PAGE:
Then, as I read more and more Acknowledgement pages, I saw how much research went into writing a novel, especially historical fiction novels or ones set in an actual setting, like my RM Outdoor Adventures series. As I got more and more involved in performing research for my two mystery series, I became more fascinated by the research being done by my fellows.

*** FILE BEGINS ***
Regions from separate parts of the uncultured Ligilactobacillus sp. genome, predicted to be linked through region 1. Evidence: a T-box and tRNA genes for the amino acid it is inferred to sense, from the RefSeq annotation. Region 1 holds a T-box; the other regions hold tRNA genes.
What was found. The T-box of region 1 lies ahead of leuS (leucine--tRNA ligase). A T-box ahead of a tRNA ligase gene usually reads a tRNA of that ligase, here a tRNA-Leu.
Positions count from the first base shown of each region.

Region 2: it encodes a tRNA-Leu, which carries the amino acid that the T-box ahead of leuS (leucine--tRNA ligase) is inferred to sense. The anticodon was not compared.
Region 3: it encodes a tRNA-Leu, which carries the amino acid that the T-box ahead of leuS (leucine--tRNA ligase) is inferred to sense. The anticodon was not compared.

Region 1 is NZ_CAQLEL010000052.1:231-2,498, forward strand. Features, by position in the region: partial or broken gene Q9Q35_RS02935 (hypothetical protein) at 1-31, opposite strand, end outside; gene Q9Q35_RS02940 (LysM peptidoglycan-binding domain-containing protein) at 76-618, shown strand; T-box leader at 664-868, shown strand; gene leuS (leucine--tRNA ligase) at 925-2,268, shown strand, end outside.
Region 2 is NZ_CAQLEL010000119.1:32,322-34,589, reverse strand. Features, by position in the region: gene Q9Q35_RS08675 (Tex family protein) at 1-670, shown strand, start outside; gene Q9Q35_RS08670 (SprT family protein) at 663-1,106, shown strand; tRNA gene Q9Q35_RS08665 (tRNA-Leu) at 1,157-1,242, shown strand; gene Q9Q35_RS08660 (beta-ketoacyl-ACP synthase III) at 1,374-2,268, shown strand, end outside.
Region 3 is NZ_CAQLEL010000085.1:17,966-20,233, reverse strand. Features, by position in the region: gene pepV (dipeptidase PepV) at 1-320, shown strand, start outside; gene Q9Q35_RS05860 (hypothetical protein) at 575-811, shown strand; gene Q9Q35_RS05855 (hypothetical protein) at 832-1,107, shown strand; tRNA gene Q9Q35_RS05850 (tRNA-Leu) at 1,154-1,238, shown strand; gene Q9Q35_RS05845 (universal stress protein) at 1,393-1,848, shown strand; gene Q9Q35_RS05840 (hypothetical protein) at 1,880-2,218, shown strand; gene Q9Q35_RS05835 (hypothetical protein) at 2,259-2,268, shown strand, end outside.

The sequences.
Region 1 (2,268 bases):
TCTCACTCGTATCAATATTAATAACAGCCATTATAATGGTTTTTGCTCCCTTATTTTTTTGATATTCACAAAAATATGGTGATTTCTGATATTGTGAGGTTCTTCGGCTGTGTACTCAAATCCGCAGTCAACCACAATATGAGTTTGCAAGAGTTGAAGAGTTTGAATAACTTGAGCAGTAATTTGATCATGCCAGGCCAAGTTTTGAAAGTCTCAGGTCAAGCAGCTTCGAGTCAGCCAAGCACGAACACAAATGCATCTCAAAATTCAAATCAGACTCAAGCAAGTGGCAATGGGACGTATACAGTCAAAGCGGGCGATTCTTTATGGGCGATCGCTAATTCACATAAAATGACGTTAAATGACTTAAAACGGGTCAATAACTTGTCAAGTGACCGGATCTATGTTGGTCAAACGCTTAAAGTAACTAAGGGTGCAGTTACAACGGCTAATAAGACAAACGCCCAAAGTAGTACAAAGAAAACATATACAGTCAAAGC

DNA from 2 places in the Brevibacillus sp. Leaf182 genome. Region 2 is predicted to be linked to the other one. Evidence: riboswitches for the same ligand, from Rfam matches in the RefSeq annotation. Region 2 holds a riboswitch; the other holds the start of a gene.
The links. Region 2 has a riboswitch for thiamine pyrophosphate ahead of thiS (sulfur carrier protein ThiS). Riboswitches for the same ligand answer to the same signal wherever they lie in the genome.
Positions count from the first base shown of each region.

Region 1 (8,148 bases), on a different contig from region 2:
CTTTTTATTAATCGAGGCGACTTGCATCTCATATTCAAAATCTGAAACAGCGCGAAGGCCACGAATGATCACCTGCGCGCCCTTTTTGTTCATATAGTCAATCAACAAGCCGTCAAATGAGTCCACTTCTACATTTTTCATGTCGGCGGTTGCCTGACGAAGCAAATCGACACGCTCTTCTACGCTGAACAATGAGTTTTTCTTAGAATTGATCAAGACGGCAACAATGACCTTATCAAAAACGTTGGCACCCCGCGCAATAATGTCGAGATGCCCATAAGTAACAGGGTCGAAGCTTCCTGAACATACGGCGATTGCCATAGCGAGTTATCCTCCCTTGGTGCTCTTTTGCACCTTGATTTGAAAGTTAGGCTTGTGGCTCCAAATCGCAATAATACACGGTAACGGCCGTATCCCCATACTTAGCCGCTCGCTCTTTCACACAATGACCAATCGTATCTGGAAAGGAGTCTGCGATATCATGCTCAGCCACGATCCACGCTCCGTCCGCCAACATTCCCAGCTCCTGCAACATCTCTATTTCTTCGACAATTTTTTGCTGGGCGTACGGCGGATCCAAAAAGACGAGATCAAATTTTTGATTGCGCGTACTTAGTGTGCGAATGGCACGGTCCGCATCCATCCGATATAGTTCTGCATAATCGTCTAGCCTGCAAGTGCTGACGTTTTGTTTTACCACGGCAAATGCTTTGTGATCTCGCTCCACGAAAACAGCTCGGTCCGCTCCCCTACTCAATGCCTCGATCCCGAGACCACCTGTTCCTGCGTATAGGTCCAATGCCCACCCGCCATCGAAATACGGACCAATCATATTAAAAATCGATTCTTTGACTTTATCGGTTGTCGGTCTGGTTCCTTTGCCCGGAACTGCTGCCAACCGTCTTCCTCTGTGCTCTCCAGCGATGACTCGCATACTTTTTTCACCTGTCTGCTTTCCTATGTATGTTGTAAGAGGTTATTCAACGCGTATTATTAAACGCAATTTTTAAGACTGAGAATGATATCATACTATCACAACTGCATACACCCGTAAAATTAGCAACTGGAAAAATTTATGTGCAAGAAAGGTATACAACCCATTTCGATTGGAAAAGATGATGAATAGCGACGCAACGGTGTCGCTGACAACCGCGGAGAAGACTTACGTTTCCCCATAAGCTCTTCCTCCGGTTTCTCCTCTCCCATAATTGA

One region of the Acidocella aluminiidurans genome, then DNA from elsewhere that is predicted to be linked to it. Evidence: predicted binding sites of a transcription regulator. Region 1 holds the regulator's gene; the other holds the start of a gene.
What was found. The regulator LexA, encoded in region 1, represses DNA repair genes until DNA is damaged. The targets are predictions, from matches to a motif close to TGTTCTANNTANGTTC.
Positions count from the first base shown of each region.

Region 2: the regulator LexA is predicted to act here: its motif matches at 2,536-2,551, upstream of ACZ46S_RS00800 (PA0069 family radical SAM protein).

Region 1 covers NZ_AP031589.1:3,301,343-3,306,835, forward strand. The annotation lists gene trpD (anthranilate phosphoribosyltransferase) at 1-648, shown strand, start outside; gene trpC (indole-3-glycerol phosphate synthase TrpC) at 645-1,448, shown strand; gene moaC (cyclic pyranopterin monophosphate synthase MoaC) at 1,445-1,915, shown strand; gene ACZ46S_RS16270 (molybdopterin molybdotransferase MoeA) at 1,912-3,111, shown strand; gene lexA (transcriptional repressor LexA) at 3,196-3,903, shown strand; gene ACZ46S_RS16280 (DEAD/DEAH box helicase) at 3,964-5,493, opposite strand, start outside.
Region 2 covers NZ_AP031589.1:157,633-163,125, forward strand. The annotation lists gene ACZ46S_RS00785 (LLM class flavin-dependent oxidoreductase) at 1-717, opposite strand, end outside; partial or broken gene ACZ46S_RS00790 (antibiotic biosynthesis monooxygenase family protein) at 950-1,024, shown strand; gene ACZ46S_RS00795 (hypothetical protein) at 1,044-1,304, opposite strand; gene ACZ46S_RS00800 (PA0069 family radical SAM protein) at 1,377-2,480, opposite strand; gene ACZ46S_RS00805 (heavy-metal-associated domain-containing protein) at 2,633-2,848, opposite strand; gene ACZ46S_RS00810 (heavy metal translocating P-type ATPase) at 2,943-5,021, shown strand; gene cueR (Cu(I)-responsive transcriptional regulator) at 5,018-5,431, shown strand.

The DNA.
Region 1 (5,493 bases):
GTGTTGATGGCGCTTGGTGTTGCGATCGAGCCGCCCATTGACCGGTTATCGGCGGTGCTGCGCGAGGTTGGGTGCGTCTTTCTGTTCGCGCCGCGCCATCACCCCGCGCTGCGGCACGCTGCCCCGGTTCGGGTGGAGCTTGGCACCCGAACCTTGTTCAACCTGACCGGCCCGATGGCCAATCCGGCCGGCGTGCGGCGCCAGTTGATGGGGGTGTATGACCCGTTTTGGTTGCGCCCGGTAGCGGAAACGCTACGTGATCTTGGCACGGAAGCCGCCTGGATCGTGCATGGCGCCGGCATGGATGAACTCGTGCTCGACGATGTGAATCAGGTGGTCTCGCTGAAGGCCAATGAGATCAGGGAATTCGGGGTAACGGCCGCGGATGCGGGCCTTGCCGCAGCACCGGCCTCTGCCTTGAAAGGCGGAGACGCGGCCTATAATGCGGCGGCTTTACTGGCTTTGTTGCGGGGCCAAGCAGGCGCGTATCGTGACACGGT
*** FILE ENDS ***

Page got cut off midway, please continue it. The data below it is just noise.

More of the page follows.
Anyway, I'm going to tease apart the Acknowledgements page for my most recent release, Fatal Descent, and give you the inside scoop on why I'm thanking these people. I start off the first paragraph with, "I had a lot of help researching the Colorado River in Utah and its Meander and Cataract Canyons for this book, particularly from the staff of Tag-A-Long Expeditions (, the outfitter that organized the scouting trip my husband and I took down the Colorado River from Moab to Lake Powell." The boatman, Dave Pitzer, and rafting guide, Justin King, were my models for all the work that Mandy Tanner, my whitewater rafting guide and co-outfitting company owner, and her crew had to do on their five-day tour of the 100 miles of the Colorado River from Moab, Utah to Lake Powell. I copied down the meal menus and observed Dave and Justin cooking and cleaning. I also watched how they loaded the raft each morning and unloaded it each evening and cajoled us into helping. I wrote down as many of their river tales as I could and peppered them with questions about the local flora and fauna, past experiences with river guests, and more. Not only did they take good care of me and my husband on our research trip, they were under the microscope the whole time, giving me plot and character ideas!